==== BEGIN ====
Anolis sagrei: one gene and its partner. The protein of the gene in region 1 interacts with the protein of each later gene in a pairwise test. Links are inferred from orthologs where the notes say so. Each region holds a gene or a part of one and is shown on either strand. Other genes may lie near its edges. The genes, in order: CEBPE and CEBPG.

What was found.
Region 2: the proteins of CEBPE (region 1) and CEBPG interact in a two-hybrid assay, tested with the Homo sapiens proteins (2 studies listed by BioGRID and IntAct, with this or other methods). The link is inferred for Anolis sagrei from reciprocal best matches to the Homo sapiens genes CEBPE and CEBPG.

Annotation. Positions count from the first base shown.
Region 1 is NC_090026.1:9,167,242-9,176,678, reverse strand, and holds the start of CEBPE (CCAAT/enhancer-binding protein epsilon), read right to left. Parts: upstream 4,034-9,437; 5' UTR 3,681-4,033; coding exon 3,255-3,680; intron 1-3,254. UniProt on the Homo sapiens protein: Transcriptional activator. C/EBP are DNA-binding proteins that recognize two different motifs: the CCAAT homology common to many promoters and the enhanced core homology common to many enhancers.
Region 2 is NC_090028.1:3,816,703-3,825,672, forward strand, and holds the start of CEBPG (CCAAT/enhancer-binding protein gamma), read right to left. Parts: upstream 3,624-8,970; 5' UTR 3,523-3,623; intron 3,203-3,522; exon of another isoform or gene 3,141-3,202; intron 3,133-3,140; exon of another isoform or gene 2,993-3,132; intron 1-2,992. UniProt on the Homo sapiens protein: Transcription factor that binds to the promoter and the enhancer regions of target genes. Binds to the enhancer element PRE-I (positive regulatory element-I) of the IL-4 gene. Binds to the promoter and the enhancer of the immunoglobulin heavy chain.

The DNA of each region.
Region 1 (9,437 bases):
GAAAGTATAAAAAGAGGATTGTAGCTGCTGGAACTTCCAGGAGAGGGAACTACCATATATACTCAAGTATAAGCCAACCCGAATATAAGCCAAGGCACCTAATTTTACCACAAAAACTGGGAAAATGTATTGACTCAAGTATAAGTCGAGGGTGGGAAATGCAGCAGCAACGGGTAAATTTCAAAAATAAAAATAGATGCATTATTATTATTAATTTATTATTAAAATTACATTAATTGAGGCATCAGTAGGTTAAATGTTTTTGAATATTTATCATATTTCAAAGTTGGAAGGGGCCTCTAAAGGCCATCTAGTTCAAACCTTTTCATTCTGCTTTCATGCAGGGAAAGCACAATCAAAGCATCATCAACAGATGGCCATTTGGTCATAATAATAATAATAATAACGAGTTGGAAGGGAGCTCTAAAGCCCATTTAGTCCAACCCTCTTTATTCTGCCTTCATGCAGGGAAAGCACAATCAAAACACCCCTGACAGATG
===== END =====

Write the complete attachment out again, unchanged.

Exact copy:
Anolis sagrei: one gene and its partner. The protein of the gene in region 1 interacts with the protein of each later gene in a pairwise test. Links are inferred from orthologs where the notes say so. Each region holds a gene or a part of one and is shown on either strand. Other genes may lie near its edges. The genes, in order: CEBPE and CEBPG.

What was found.
Region 2: the proteins of CEBPE (region 1) and CEBPG interact in a two-hybrid assay, tested with the Homo sapiens proteins (2 studies listed by BioGRID and IntAct, with this or other methods). The link is inferred for Anolis sagrei from reciprocal best matches to the Homo sapiens genes CEBPE and CEBPG.

Annotation. Positions count from the first base shown.
Region 1 is NC_090026.1:9,167,242-9,176,678, reverse strand, and holds the start of CEBPE (CCAAT/enhancer-binding protein epsilon), read right to left. Parts: upstream 4,034-9,437; 5' UTR 3,681-4,033; coding exon 3,255-3,680; intron 1-3,254. UniProt on the Homo sapiens protein: Transcriptional activator. C/EBP are DNA-binding proteins that recognize two different motifs: the CCAAT homology common to many promoters and the enhanced core homology common to many enhancers.
Region 2 is NC_090028.1:3,816,703-3,825,672, forward strand, and holds the start of CEBPG (CCAAT/enhancer-binding protein gamma), read right to left. Parts: upstream 3,624-8,970; 5' UTR 3,523-3,623; intron 3,203-3,522; exon of another isoform or gene 3,141-3,202; intron 3,133-3,140; exon of another isoform or gene 2,993-3,132; intron 1-2,992. UniProt on the Homo sapiens protein: Transcription factor that binds to the promoter and the enhancer regions of target genes. Binds to the enhancer element PRE-I (positive regulatory element-I) of the IL-4 gene. Binds to the promoter and the enhancer of the immunoglobulin heavy chain.

The DNA of each region.
Region 1 (9,437 bases):
GAAAGTATAAAAAGAGGATTGTAGCTGCTGGAACTTCCAGGAGAGGGAACTACCATATATACTCAAGTATAAGCCAACCCGAATATAAGCCAAGGCACCTAATTTTACCACAAAAACTGGGAAAATGTATTGACTCAAGTATAAGTCGAGGGTGGGAAATGCAGCAGCAACGGGTAAATTTCAAAAATAAAAATAGATGCATTATTATTATTAATTTATTATTAAAATTACATTAATTGAGGCATCAGTAGGTTAAATGTTTTTGAATATTTATCATATTTCAAAGTTGGAAGGGGCCTCTAAAGGCCATCTAGTTCAAACCTTTTCATTCTGCTTTCATGCAGGGAAAGCACAATCAAAGCATCATCAACAGATGGCCATTTGGTCATAATAATAATAATAATAACGAGTTGGAAGGGAGCTCTAAAGCCCATTTAGTCCAACCCTCTTTATTCTGCCTTCATGCAGGGAAAGCACAATCAAAACACCCCTGACAGATG